DEFINITION of 'Kenney Rule'

A ratio of an insurance company’s unearned premiums to its policyholders’ surplus that is said to reduce insolvency risk. The Kenney rule, also known as the Kenney ratio, is a guiding principle used by insurance companies. The ratio varies according to the insurance lines, but is traditionally considered to be a 2-to-1 ratio of net premiums to surplus.

BREAKING DOWN 'Kenney Rule'

The Kenney rule states that, all things being equal, the ratio of policyholders’ surplus to its unearned premium reserve is an indicator of the strength of one insurance company relative to another. The policyholders’ surplus represents the insurer’s net assets, as it is comprised of capital, reserves, and surplus. The unearned premium represents the liability that the insurer still has to account for. Having a higher policyholders’ surplus relative to unearned premium means that the insurer is stronger financially.

The Kenney rule is named after Roger Kenney, an expert in insurance finances who published the book “Fundamentals of Fire and Casualty Insurance Strength” in 1949. While Kenney’s focus was on underwriting property insurance policies, the rule has been adapted to insurers who underwrite other types of policies, including liability insurance.

The type of policy determines what is considered a healthy Kenney rule ratio. Policies that do not provide extended coverage or that do not have an adjusted coverage date are easier to account for, as incidents occurring before or after the policies' effective period are no longer covered.

While insurance companies want to ensure that they have enough of a cushion to cover the potential liabilities associated with the policies that they underwrite, having too high of a ratio of surplus to liability represents an opportunity cost. If the insurer is in a relatively low risk environment and does not underwrite many policies it can have a high ratio, but will also be forgoing future additions to its surplus. This is because it is not taking on new business.

RELATED TERMS
  1. Premium to Surplus Ratio

    Net premiums written divided by policyholders’ surplus. The premium ...
  2. Net Liabilities To Policyholders' ...

    The ratio of an insurer’s liabilities, including unpaid claims, ...
  3. Reserves To Policyholders' Surplus ...

    The ratio of an insurer’s reserves set aside for unpaid losses ...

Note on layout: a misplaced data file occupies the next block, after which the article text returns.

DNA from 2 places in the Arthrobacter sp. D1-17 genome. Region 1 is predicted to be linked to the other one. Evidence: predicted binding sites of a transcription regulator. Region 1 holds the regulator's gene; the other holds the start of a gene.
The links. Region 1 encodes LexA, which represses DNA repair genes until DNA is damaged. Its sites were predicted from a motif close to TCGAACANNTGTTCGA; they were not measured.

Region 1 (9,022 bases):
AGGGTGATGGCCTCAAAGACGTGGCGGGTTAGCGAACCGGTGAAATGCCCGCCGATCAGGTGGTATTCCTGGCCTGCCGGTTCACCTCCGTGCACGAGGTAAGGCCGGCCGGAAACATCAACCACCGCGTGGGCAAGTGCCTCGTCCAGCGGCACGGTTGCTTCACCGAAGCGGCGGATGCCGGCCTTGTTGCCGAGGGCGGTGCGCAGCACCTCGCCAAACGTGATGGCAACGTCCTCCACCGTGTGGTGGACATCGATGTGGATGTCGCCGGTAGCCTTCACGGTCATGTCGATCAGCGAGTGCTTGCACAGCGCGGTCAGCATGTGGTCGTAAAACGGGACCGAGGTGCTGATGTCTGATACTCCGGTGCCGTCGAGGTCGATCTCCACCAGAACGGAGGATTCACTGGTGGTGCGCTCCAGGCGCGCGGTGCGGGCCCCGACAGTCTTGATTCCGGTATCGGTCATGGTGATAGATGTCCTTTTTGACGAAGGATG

4. Unearned Premium

    The premium corresponding to the time period remaining on an ...
  5. Insurance Premium

    The amount of money that an individual or business must pay for ...
  6. Losses Incurred

    Benefits paid to policyholders during the current year, plus ...
Related Articles
  1. Financial Advisor

    Mutual Vs. Publically Traded Insurance Companies

    Should you buy your insurance policy from a mutual or publically traded insurance company?
  2. Insurance

    How To Invest In Insurance Companies

    Knowing the special circumstances that insurance companies operate under helps in evaluating whether or not a listed insurance company is a good investment and whether the economic environment ...
  3. Insurance

    Dividend-Paying Whole Life Insurance: What to Know

    Many whole life insurance policies pay dividends. Here are what policyholders need to consider.
  4. Insurance

    Understanding Taxes on Life Insurance Premiums

    Learn about the tax implications of life insurance premiums, including when they might be taxable and whether they are tax deductible.
  5. Insurance

    Do You Need Casualty Insurance?

    Find out how different types of coverages can protect you and which policy is right for you.
RELATED FAQS
  1. What is the average return on total revenue for the insurance sector?

    Learn about the three main segments of the insurance industry, and find out what the average return on revenues is for the ... Read Answer >>
  2. Can your insurance company cancel your policy without notice?

    Learn about your rights as an insured when it comes to your insurance policy being canceled, including how to access your ... Read Answer >>
  3. Can my insurance company refuse me coverage?

    Insurance isn't always as straightforward as other products. Insurers can deny coverage in many different instances:Non-Renewal ... Read Answer >>
  4. Does unearned revenue affect working capital?

    Learn how an unearned revenue, or deferred revenue, account affects a company's current liabilities and calculation of the ... Read Answer >>
  5. Should I be Worried About My Insurance Company?

    Policyholders should also take a serious look at the financial stability of their current insurance company especially if ... Read Answer >>
Hot Definitions
  1. Time In Force

    Time in force is a special instruction used when placing a trade to indicate how long an order will remain active before ...
  2. Retirement Planning

    Retirement planning is the process of determining retirement income goals and the actions and decisions necessary to achieve ...
  3. Drawdown

    The peak-to-trough decline during a specific record period of an investment, fund or commodity. A drawdown is usually quoted ...
  4. Inverse Transaction

    A transaction that can cancel out a forward contract that has the same value date.
  5. Redemption

    The return of an investor's principal in a fixed income security, such as a preferred stock or bond; or the sale of units ...
  6. Solvency

    The ability of a company to meet its long-term financial obligations. Solvency is essential to staying in business, but a ...
Trading Center